Informational interviews

Students get the opportunity to take interviews while in school for school magazine or a newsletter report, but by and large this opportunity is restricted to only a select few, unless or until it is part of an academic assignment.

In high school as students prepare for their college admissions, and attend college or career fairs, many students find it difficult to articulate their questions so that they can get the information they require. They face the same challenge as they prepare to take interviews for their extended essays or internal assessments.

Taking informational interviews help students get the information they need if the interview has been conducted effectively. Some points to keep in mind:

Be clear about why you would like to take the interview. Send a formal request to the person whose interview you would like to take. If required share the letter from school that states, the purpose of the interview and its academic relevance to your research. In case you do not receive a response to your request for the interview, write a second time. Every request may not get accepted so that is fine.

If you intend to meet with the college admission officer at the career fair, then be prepared with a list of questions that you would like to ask and take down notes.

Before you request for informational interview, it is important that you do your own independent research. Whether it is meeting with university admission officer or a marketing manager of a firm from whom you need some specific information for your research project. Gathering information beforehand will help you in your preparation and think of some important and relevant questions to ask giving you a chance to hold an effective conversation. Get the basic information that may be already available in brochures, website etc. Your questions should be an attempt to dig deeper, get clarifications to develop better understanding.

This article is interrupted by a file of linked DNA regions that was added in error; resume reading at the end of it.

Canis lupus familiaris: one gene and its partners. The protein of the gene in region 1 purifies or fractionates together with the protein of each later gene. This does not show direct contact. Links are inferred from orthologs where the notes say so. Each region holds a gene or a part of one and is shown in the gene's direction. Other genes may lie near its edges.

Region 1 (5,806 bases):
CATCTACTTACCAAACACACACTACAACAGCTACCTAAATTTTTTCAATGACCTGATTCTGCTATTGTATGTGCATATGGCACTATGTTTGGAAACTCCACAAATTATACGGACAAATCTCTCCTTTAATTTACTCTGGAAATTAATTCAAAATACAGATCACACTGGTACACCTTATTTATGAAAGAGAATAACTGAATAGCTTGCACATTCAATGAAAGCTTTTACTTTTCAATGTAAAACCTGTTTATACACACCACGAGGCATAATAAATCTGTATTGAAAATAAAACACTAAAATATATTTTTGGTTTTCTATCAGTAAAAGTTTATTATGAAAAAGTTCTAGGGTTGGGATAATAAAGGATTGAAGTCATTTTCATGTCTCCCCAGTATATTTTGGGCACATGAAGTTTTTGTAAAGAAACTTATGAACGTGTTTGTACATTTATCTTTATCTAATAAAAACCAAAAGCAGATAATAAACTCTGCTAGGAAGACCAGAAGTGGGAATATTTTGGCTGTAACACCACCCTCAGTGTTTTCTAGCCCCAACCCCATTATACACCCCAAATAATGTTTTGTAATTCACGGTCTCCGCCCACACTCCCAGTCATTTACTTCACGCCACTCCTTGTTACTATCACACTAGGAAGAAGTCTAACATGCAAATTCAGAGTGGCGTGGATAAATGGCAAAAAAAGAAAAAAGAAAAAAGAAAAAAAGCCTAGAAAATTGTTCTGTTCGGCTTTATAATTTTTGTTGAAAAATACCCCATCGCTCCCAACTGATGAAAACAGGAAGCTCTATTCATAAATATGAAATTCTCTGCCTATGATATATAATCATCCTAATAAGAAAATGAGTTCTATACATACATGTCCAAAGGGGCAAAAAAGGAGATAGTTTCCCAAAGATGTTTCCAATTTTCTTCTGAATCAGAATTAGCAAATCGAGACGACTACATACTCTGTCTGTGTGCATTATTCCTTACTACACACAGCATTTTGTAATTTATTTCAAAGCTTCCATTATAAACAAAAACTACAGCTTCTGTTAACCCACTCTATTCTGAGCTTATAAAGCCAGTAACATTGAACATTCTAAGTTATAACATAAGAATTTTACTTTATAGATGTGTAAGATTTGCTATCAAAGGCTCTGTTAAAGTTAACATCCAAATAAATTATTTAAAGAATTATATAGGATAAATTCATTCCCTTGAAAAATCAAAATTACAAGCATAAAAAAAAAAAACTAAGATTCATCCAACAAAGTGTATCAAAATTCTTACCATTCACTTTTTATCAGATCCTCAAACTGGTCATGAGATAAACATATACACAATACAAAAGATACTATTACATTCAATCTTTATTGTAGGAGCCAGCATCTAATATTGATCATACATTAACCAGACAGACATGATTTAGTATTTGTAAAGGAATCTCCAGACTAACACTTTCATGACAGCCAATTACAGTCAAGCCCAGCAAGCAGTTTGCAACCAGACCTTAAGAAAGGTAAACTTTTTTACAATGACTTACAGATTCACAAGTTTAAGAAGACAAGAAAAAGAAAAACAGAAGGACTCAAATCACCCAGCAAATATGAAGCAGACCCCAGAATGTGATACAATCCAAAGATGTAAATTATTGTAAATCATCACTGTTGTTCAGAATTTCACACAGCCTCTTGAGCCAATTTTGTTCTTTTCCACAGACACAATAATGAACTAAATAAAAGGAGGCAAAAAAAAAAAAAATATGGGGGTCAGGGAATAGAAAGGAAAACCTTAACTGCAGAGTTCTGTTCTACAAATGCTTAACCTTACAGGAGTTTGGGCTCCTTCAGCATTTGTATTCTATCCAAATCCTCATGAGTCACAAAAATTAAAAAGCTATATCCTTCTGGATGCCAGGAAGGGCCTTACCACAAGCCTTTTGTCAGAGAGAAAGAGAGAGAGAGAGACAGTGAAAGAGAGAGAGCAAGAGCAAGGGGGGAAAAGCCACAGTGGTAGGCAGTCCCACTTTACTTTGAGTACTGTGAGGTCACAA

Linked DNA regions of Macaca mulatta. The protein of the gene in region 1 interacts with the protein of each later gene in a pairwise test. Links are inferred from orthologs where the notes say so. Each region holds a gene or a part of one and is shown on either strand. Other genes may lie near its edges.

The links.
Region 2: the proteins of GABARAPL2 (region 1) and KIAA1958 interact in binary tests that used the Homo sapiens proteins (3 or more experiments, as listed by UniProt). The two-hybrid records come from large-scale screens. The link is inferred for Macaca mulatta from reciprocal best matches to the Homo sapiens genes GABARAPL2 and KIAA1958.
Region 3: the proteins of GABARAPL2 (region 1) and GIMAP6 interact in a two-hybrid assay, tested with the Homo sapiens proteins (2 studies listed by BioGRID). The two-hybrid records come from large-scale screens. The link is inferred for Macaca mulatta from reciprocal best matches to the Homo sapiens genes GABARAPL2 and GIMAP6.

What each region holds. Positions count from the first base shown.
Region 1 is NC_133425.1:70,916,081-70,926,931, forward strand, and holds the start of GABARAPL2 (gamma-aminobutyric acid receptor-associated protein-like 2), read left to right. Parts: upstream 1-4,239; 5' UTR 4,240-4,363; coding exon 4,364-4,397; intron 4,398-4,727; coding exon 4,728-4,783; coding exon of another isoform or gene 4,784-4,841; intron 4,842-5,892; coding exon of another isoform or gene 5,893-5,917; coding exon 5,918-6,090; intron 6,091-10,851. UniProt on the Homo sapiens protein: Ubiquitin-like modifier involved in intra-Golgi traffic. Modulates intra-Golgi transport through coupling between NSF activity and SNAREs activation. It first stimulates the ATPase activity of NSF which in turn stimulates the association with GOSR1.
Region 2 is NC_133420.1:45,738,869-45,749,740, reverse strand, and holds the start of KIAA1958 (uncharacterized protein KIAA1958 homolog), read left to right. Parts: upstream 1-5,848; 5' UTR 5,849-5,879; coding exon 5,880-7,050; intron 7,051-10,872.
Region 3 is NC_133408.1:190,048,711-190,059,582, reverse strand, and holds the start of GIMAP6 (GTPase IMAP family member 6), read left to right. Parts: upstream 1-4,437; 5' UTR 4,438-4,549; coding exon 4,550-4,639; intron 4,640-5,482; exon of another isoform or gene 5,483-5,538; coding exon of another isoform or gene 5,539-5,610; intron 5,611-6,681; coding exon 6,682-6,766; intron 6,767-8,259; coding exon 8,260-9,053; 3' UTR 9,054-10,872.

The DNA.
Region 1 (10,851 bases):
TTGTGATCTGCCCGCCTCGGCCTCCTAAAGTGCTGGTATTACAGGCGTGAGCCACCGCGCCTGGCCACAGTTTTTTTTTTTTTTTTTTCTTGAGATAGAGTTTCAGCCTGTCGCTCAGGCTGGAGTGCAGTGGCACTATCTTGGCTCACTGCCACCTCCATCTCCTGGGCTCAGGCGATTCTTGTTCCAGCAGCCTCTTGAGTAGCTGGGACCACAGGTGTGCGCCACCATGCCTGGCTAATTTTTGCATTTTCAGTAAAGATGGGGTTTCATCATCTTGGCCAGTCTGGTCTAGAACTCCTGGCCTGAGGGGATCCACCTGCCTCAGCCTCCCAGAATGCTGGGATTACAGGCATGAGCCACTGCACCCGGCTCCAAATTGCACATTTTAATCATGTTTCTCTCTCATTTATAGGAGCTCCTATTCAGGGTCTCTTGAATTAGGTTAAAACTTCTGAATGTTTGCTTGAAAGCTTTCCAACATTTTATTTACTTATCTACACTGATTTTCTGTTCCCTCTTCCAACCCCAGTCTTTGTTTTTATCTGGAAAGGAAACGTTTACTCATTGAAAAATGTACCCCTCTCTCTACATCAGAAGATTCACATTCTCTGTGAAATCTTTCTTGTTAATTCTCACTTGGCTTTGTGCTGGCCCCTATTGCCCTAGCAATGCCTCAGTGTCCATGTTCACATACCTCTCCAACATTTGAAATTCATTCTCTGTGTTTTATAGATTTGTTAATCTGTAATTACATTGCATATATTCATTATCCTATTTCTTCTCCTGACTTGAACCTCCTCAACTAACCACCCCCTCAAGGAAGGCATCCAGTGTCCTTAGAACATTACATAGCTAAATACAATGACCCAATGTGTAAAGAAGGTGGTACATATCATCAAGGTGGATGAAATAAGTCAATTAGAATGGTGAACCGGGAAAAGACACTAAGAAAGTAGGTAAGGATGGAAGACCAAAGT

Be prepared with the questions that you wish to ask. It may be a good idea to share your questions in advance with the interviewee. Your questions should be open-ended and should help you get the perspective of the interviewee. Respect the time that was agreed upon. Reach on time and finish the interview on time.

Prepare your elevator pitch to introduce yourself when you meet.  Elevator pitch is a brief, persuasive speech of 20 to 30 seconds that explains your purpose or idea or yourself. This is an important skill that you should develop because you may need to use this in many situations.

While informational interviews on one hand help you explore and learn, they also help you build your credibility and form connections. So, as an interviewer be prepared, responsive, alert and a good listener.

When you finally arrive for the interview, be an active listener. Active listening strategies would be listening attentively, not interrupting the interviewee, paraphrasing an important point that you hear to ensure that you understood what was said and asking clarifying questions if you did not understand something. We communicate more through our body language. So remember to sit straight, not slouch or be fidgety maintaining eye contact and

At the end, do not forget to thank the interviewee for their time. Send a thank you email appreciating the new learning that you received and keep the interviewee posted about any development post the interview that may have happened because of what you learnt during the interview. You can read more about informational interview’s  here.

Taking an informational interview is a skill.

Skills are easy to learn.  But with effort and practice.


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